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Publisher's Summary

Bound by blood but divided by troubles as old as Cain and Abel, Moses Reed and Aaron Fox were first introduced in Kellerman's best-selling Bones. They are sons of the same strong-willed mother, and their respective fathers were cops, partners, and friends. Their turbulent family history has set them at odds, despite their shared calling. Moses, part Boy Scout, part bulldog, man of few words, is a no-frills LAPD detective. Aaron, sharp dresser and smooth operator, is an ex-cop turned high-end private eye. Usually they go their separate ways. But the disappearance of Caitlin Frostig isn't usual. For Moses, it's an ice-cold mystery he just can't outrun, even with the help of psychologist Alex Delaware and detective Milo Sturgis. For Aaron, it's a billable-hours bonanza from his most lucrative client. Like it or not, Moses and Aaron are in this one together and the rivalry that rules them won't let either man quit till the case is cracked. A straight-arrow, straight-A student from Malibu, Caitlin has only two men in her life: her sullen single father and her wholesome college sweetheart, who even the battling brothers agree seems too downright upright to be true. Reluctantly tag-teaming in a desperate search for fresh leads, Moses and Aaron zero in on Caitlin's white knight as their primary person of interest, hoping that, like most people in L.A., he has a secret side.
But they uncover more than just a secret as they descend into the sinister, seamy side of the City of Angels after dark, populated by a Hollywood Babylon cast of the glamorous and the damned.
©2009 Jonathan Kellerman (P)2009 Random House
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Critic Reviews

"Jonathan Kellerman's novels are an obsession; once started it is hard to quit." ( Orlando Sentinel)
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Customer Reviews

Most Helpful
3 out of 5 stars
By Anonymous User on 04-23-09


I usually find Jonathan Kellerman's books to be riveting, psychologically sophisticated, and overall thoroughly enjoyable. This one is lacking in all areas. The plot is thin, the story drags, and it just feels as if the whole book was thrown together without much fore or afterthought.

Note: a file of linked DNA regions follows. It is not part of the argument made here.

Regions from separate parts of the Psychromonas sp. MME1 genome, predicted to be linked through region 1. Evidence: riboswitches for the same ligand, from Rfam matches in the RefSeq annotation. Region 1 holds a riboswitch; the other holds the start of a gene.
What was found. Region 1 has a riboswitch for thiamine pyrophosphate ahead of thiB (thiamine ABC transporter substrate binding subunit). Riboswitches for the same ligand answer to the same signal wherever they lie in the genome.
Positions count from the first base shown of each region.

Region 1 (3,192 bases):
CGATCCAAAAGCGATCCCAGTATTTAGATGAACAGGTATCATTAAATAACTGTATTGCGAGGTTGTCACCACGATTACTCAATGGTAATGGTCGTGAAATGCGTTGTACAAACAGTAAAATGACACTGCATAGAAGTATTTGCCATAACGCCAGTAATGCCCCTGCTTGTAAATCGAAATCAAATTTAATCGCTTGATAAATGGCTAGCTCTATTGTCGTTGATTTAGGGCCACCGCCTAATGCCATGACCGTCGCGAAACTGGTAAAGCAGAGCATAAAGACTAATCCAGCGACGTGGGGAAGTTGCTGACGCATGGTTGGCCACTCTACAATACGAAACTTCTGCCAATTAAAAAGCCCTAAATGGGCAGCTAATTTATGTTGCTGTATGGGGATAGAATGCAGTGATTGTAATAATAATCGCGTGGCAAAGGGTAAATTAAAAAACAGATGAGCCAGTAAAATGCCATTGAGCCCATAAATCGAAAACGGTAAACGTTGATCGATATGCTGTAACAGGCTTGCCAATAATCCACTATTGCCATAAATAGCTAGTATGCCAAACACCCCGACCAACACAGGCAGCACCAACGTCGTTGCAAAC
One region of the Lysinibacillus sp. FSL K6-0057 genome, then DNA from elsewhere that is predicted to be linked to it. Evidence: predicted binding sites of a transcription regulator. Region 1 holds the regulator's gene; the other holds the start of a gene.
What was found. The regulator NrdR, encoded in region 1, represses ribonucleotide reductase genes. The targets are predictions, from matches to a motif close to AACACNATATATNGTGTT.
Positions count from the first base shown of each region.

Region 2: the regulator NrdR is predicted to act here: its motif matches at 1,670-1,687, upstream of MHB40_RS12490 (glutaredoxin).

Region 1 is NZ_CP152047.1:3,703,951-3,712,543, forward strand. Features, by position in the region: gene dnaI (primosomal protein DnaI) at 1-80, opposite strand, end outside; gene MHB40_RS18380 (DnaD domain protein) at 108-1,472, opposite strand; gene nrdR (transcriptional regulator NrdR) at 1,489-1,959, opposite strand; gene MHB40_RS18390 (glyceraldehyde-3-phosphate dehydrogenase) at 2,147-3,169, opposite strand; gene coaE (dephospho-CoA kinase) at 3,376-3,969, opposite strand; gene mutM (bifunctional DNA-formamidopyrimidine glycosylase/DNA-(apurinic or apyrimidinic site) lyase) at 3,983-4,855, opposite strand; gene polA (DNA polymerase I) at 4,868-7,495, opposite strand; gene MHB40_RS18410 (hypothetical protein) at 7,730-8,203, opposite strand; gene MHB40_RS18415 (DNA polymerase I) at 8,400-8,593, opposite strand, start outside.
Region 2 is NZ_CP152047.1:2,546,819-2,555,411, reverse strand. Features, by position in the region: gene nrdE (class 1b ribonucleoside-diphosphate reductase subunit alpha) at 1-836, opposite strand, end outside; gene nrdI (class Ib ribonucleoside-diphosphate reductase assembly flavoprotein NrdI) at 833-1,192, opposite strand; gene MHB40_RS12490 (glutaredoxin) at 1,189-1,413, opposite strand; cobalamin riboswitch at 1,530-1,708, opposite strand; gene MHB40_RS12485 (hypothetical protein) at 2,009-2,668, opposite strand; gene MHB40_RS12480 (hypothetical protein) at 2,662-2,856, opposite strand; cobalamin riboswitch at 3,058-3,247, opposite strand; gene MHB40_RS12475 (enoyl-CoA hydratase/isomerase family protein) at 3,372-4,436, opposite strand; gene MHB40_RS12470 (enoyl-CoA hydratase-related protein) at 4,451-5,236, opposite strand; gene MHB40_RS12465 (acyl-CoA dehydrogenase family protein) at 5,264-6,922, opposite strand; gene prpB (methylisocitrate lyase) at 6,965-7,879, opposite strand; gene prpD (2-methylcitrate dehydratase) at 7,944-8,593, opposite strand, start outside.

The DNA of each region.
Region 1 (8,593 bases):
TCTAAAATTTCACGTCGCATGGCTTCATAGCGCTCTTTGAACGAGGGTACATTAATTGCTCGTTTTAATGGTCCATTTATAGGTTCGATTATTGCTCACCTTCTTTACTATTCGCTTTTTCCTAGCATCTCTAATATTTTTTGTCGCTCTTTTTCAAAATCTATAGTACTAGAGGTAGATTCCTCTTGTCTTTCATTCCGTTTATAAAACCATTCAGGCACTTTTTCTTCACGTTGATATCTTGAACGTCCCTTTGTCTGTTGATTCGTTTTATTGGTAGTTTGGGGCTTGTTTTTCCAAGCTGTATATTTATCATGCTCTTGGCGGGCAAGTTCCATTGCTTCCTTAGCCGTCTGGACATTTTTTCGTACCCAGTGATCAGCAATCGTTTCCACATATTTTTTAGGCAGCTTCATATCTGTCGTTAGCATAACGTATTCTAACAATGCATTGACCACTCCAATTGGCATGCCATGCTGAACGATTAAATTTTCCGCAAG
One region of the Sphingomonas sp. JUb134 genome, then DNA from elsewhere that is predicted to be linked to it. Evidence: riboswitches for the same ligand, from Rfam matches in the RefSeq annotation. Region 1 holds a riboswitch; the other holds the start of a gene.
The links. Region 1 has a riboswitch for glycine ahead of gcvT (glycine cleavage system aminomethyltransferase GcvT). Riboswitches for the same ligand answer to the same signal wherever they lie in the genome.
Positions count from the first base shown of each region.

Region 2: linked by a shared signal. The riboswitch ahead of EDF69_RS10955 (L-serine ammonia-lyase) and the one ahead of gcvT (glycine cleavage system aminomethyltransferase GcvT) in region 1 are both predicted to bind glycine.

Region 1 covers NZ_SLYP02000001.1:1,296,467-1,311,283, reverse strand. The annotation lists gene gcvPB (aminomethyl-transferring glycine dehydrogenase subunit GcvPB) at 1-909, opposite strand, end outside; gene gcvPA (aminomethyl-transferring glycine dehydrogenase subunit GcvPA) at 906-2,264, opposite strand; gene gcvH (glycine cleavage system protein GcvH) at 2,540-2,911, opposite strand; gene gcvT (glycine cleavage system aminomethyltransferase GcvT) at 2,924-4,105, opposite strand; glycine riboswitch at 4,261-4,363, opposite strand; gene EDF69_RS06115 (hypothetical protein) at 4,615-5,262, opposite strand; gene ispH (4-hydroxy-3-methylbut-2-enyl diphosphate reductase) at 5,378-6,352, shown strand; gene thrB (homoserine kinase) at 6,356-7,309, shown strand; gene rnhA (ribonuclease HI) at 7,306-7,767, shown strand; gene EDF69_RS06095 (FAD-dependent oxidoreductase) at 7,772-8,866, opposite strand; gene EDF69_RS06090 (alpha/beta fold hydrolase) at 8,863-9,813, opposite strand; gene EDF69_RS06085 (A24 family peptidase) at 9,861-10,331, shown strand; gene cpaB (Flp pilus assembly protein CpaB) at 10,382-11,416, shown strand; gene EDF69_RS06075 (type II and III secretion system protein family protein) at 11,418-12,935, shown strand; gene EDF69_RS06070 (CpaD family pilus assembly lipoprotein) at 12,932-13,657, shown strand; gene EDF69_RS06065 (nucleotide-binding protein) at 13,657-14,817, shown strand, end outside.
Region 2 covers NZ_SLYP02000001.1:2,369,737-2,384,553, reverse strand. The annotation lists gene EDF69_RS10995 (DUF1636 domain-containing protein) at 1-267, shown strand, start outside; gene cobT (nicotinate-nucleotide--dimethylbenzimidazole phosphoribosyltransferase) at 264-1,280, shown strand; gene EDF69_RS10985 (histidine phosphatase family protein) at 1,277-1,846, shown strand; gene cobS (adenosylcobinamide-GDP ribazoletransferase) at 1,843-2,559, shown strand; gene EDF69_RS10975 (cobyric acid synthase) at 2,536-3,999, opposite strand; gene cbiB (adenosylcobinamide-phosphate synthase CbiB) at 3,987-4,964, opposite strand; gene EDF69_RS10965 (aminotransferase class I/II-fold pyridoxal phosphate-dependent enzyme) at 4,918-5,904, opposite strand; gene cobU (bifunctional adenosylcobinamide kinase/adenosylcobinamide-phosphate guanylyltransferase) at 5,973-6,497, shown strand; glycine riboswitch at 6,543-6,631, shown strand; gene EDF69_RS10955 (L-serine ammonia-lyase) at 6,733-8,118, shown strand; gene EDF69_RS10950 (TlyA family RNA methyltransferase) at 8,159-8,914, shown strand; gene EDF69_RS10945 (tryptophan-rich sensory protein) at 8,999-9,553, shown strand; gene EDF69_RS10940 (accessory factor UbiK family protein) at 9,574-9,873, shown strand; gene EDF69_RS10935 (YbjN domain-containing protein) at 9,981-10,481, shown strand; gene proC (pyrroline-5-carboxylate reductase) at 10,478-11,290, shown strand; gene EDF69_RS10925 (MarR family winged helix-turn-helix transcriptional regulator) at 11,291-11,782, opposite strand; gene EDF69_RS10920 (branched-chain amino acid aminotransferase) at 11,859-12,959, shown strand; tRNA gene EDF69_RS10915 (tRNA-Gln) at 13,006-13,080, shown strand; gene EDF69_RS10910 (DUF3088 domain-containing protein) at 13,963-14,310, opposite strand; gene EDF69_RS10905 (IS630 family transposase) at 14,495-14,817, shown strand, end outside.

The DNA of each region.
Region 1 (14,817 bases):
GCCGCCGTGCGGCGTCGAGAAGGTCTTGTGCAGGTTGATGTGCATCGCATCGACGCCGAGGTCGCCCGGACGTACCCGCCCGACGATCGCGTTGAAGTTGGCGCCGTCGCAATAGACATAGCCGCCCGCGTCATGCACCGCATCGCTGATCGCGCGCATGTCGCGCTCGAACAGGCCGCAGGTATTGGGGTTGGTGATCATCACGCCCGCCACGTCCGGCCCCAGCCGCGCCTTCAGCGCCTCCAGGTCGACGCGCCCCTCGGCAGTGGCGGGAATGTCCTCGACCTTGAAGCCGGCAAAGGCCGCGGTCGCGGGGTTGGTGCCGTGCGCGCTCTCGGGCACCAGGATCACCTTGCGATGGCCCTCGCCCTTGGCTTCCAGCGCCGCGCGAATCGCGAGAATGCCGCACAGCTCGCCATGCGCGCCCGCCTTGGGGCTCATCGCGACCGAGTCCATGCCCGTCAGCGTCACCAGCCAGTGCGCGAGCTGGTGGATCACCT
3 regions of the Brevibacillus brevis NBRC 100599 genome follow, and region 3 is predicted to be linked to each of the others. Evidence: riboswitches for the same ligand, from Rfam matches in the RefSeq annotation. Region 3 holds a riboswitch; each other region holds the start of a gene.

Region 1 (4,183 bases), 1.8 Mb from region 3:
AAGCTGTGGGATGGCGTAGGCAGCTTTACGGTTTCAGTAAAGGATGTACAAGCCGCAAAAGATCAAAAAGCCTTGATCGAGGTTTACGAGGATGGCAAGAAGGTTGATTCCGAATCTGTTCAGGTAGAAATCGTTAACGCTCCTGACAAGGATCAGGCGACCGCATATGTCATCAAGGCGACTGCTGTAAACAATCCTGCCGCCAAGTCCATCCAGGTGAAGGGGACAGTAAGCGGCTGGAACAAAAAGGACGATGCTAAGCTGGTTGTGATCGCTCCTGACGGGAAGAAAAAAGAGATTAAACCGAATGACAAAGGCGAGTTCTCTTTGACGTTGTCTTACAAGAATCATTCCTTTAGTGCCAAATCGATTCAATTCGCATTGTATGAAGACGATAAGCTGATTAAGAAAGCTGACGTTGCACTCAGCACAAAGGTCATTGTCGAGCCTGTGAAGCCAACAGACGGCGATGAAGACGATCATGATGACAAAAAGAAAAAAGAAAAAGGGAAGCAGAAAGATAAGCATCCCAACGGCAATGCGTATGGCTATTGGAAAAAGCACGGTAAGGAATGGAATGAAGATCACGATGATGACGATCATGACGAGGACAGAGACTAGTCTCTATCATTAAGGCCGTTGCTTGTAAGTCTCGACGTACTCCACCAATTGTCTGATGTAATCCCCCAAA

In addition, the narrator is completely mismatched for the story. His portrayal of the characters, especially Moses, is very poor, and it further detracted from the already dragging plot.
One wouldn't think that the book was written by the same person who created the Delaware-Sturgis novels.

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11 of 11 people found this review helpful

2 out of 5 stars
By SFort on 06-27-09

Alex, Milo - please come back!!!

There aren't many constants in life, but the one thing I always thought I could depend on was a well-crafted, well-narrated novel by Jonathan Kellerman. Even those stories with marginal plots were entertaining because of the fun dialogue Kellerman furnished between Alex Deleware and Milo Sturgis.

But Alex and Milo are here replaced with two brothers, Moses (or "Mo", as he's referred to in the book, which never failed to summon images of the third stooge in my head, and the cartoon bartender from the Simpsons) and his half-brother Aaron. One is a detective, the other a private investigator, and they do not have the cordial relationship Alex and Milo have, nor the witty dialogue, and both are lacking any endearing qualities that might make a reader warm up to them.

I admit I did not finish this book. I made it a quarter way through before deciding it was just to painful to continue. I find it difficult to believe that Kellerman actually wrote this cold, unappealing work. I hope this is the last we ever hear of "Mo" and Aaron. Alex, Milo, Robin - we miss you!

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7 of 7 people found this review helpful

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